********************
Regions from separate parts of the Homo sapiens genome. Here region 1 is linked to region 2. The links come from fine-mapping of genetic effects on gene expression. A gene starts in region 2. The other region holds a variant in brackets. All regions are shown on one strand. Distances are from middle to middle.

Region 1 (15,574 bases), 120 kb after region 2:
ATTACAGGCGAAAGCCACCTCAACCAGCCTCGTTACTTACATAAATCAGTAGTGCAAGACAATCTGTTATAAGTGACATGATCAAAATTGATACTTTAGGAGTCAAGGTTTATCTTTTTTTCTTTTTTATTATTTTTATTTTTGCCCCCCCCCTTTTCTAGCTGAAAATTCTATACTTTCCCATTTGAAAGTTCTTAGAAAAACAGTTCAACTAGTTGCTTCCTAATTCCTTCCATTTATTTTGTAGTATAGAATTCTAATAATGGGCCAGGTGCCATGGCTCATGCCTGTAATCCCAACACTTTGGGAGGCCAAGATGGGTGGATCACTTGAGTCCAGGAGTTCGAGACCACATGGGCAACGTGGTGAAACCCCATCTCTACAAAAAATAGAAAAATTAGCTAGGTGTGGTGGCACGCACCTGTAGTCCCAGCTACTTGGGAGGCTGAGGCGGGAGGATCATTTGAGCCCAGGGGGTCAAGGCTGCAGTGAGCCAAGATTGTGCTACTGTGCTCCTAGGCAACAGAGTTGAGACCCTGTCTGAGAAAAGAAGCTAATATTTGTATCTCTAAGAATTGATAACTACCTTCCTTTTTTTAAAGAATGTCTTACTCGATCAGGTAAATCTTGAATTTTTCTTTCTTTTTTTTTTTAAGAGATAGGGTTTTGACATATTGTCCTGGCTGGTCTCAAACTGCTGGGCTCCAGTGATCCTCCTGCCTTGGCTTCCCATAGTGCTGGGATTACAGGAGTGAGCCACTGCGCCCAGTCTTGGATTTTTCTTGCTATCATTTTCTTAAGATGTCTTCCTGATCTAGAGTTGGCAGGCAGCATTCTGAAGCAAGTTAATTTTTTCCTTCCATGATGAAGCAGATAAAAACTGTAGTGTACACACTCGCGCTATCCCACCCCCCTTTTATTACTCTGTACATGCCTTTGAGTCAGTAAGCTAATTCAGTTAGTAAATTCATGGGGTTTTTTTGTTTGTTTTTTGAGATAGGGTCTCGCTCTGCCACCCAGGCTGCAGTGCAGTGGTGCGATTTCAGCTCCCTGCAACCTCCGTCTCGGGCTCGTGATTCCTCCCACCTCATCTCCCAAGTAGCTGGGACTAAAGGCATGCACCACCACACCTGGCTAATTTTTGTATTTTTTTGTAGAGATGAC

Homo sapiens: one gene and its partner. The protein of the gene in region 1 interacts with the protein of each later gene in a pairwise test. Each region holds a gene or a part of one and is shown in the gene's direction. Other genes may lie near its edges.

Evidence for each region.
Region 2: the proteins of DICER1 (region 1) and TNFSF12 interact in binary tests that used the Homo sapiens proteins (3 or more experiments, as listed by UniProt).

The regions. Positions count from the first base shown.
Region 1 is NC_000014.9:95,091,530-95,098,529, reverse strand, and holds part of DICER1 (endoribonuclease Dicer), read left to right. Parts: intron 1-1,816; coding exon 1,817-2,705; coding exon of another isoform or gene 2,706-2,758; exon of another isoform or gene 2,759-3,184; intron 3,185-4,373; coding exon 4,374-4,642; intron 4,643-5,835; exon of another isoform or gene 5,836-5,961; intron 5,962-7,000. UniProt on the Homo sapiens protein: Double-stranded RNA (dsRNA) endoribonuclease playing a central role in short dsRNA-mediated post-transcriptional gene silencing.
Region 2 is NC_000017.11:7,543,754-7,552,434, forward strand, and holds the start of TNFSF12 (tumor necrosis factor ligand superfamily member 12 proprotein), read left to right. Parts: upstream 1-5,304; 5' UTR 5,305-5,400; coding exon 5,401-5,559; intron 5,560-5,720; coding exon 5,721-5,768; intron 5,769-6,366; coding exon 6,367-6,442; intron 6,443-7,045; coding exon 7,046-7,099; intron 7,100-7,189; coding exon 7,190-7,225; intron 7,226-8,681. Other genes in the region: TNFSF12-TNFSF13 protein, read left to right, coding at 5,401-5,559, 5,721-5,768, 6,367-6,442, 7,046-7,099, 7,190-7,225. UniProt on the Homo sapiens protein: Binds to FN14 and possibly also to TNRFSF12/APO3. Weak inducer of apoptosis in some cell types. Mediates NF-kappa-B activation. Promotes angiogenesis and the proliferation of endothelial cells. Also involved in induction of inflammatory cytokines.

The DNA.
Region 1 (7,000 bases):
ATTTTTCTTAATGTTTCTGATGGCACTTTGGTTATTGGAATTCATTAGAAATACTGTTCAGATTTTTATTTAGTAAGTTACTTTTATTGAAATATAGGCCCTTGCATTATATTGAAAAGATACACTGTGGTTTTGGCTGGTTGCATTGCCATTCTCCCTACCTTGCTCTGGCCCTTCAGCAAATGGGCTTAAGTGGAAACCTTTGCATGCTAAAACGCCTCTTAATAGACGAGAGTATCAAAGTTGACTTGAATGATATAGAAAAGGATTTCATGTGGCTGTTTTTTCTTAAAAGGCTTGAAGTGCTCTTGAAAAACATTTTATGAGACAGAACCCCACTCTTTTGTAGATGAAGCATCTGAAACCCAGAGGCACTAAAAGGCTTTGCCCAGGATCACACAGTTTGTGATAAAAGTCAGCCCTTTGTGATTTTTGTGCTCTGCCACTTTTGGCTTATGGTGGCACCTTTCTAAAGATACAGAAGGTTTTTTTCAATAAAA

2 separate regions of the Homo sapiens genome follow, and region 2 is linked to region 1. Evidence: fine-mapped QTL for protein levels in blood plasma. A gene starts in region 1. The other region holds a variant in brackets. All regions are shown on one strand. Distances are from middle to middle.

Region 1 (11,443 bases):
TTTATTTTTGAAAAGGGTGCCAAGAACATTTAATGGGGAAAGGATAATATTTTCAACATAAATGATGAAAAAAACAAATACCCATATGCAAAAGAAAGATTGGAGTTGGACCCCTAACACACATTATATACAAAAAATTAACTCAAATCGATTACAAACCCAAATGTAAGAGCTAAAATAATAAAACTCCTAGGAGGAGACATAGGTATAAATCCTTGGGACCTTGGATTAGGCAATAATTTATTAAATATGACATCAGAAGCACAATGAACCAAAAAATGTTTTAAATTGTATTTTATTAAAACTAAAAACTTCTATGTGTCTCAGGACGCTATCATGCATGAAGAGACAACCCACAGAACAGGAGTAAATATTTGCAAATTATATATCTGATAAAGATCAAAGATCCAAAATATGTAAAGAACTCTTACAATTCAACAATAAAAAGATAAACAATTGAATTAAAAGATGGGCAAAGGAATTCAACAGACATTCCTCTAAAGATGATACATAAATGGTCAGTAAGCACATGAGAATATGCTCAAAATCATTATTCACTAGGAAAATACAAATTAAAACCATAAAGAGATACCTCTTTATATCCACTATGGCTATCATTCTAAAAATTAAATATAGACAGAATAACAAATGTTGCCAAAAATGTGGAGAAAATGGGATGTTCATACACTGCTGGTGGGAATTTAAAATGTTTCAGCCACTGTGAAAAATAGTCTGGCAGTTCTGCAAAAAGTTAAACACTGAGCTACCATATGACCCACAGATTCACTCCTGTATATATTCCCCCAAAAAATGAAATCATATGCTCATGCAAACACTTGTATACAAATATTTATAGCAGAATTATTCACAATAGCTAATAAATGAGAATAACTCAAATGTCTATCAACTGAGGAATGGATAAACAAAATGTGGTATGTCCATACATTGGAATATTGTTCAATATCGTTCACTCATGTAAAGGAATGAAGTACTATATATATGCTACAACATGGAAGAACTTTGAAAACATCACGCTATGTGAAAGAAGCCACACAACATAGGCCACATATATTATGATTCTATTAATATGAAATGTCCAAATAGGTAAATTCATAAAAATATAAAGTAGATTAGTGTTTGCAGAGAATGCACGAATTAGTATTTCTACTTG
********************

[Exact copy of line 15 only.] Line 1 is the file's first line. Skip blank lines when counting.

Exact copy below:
TTTATTTTTGAAAAGGGTGCCAAGAACATTTAATGGGGAAAGGATAATATTTTCAACATAAATGATGAAAAAAACAAATACCCATATGCAAAAGAAAGATTGGAGTTGGACCCCTAACACACATTATATACAAAAAATTAACTCAAATCGATTACAAACCCAAATGTAAGAGCTAAAATAATAAAACTCCTAGGAGGAGACATAGGTATAAATCCTTGGGACCTTGGATTAGGCAATAATTTATTAAATATGACATCAGAAGCACAATGAACCAAAAAATGTTTTAAATTGTATTTTATTAAAACTAAAAACTTCTATGTGTCTCAGGACGCTATCATGCATGAAGAGACAACCCACAGAACAGGAGTAAATATTTGCAAATTATATATCTGATAAAGATCAAAGATCCAAAATATGTAAAGAACTCTTACAATTCAACAATAAAAAGATAAACAATTGAATTAAAAGATGGGCAAAGGAATTCAACAGACATTCCTCTAAAGATGATACATAAATGGTCAGTAAGCACATGAGAATATGCTCAAAATCATTATTCACTAGGAAAATACAAATTAAAACCATAAAGAGATACCTCTTTATATCCACTATGGCTATCATTCTAAAAATTAAATATAGACAGAATAACAAATGTTGCCAAAAATGTGGAGAAAATGGGATGTTCATACACTGCTGGTGGGAATTTAAAATGTTTCAGCCACTGTGAAAAATAGTCTGGCAGTTCTGCAAAAAGTTAAACACTGAGCTACCATATGACCCACAGATTCACTCCTGTATATATTCCCCCAAAAAATGAAATCATATGCTCATGCAAACACTTGTATACAAATATTTATAGCAGAATTATTCACAATAGCTAATAAATGAGAATAACTCAAATGTCTATCAACTGAGGAATGGATAAACAAAATGTGGTATGTCCATACATTGGAATATTGTTCAATATCGTTCACTCATGTAAAGGAATGAAGTACTATATATATGCTACAACATGGAAGAACTTTGAAAACATCACGCTATGTGAAAGAAGCCACACAACATAGGCCACATATATTATGATTCTATTAATATGAAATGTCCAAATAGGTAAATTCATAAAAATATAAAGTAGATTAGTGTTTGCAGAGAATGCACGAATTAGTATTTCTACTTG